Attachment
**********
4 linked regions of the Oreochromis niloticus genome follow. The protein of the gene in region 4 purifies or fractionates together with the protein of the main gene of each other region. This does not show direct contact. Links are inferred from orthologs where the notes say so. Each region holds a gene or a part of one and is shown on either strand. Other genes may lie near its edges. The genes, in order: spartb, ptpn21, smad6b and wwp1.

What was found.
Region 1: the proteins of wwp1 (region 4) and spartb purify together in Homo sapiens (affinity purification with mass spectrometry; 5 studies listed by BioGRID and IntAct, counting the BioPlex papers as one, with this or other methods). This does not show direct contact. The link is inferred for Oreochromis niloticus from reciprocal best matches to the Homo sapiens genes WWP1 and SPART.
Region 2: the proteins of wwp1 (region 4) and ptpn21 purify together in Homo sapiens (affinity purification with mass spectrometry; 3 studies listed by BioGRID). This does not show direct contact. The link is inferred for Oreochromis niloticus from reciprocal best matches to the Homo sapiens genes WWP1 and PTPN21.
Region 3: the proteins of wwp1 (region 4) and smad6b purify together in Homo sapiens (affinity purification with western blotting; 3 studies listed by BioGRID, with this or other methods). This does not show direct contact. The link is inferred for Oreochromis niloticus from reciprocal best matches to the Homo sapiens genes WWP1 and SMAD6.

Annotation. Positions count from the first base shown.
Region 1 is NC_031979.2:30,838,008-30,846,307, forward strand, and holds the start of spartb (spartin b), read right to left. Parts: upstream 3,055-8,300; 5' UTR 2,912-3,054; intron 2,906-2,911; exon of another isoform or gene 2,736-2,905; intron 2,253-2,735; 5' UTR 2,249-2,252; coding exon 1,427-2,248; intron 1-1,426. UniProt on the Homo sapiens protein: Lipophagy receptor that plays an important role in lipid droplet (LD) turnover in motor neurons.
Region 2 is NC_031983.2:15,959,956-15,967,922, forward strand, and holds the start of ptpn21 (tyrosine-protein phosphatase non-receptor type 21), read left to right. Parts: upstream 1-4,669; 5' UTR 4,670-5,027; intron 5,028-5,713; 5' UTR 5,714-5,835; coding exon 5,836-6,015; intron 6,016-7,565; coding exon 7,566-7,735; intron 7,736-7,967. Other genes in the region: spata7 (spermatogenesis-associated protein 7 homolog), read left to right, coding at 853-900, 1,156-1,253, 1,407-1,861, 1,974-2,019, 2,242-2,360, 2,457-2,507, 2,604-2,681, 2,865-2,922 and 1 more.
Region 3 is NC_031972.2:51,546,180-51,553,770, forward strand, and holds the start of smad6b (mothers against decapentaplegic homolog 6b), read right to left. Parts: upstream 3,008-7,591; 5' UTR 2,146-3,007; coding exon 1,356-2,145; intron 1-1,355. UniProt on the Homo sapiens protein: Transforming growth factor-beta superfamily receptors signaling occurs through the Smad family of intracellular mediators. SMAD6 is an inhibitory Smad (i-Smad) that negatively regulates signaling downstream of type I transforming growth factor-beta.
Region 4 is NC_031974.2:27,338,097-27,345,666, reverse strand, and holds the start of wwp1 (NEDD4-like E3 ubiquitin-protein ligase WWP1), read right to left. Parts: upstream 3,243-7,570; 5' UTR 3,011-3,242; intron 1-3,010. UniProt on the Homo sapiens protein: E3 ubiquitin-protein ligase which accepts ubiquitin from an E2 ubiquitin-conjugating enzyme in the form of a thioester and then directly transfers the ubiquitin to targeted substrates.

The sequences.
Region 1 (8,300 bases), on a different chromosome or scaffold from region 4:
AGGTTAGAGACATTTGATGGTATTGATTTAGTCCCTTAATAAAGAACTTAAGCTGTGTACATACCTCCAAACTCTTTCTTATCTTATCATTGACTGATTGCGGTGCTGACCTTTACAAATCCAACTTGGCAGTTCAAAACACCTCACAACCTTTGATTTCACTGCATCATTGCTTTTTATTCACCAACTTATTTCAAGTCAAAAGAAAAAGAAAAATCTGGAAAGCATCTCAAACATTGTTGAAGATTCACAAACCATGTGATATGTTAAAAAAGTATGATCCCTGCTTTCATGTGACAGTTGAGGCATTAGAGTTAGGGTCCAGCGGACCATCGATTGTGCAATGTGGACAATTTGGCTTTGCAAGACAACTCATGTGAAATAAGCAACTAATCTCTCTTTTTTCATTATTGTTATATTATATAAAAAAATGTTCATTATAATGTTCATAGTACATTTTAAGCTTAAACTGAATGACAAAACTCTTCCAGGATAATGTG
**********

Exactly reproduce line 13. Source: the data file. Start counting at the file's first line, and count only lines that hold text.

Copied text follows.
AGGTTAGAGACATTTGATGGTATTGATTTAGTCCCTTAATAAAGAACTTAAGCTGTGTACATACCTCCAAACTCTTTCTTATCTTATCATTGACTGATTGCGGTGCTGACCTTTACAAATCCAACTTGGCAGTTCAAAACACCTCACAACCTTTGATTTCACTGCATCATTGCTTTTTATTCACCAACTTATTTCAAGTCAAAAGAAAAAGAAAAATCTGGAAAGCATCTCAAACATTGTTGAAGATTCACAAACCATGTGATATGTTAAAAAAGTATGATCCCTGCTTTCATGTGACAGTTGAGGCATTAGAGTTAGGGTCCAGCGGACCATCGATTGTGCAATGTGGACAATTTGGCTTTGCAAGACAACTCATGTGAAATAAGCAACTAATCTCTCTTTTTTCATTATTGTTATATTATATAAAAAAATGTTCATTATAATGTTCATAGTACATTTTAAGCTTAAACTGAATGACAAAACTCTTCCAGGATAATGTG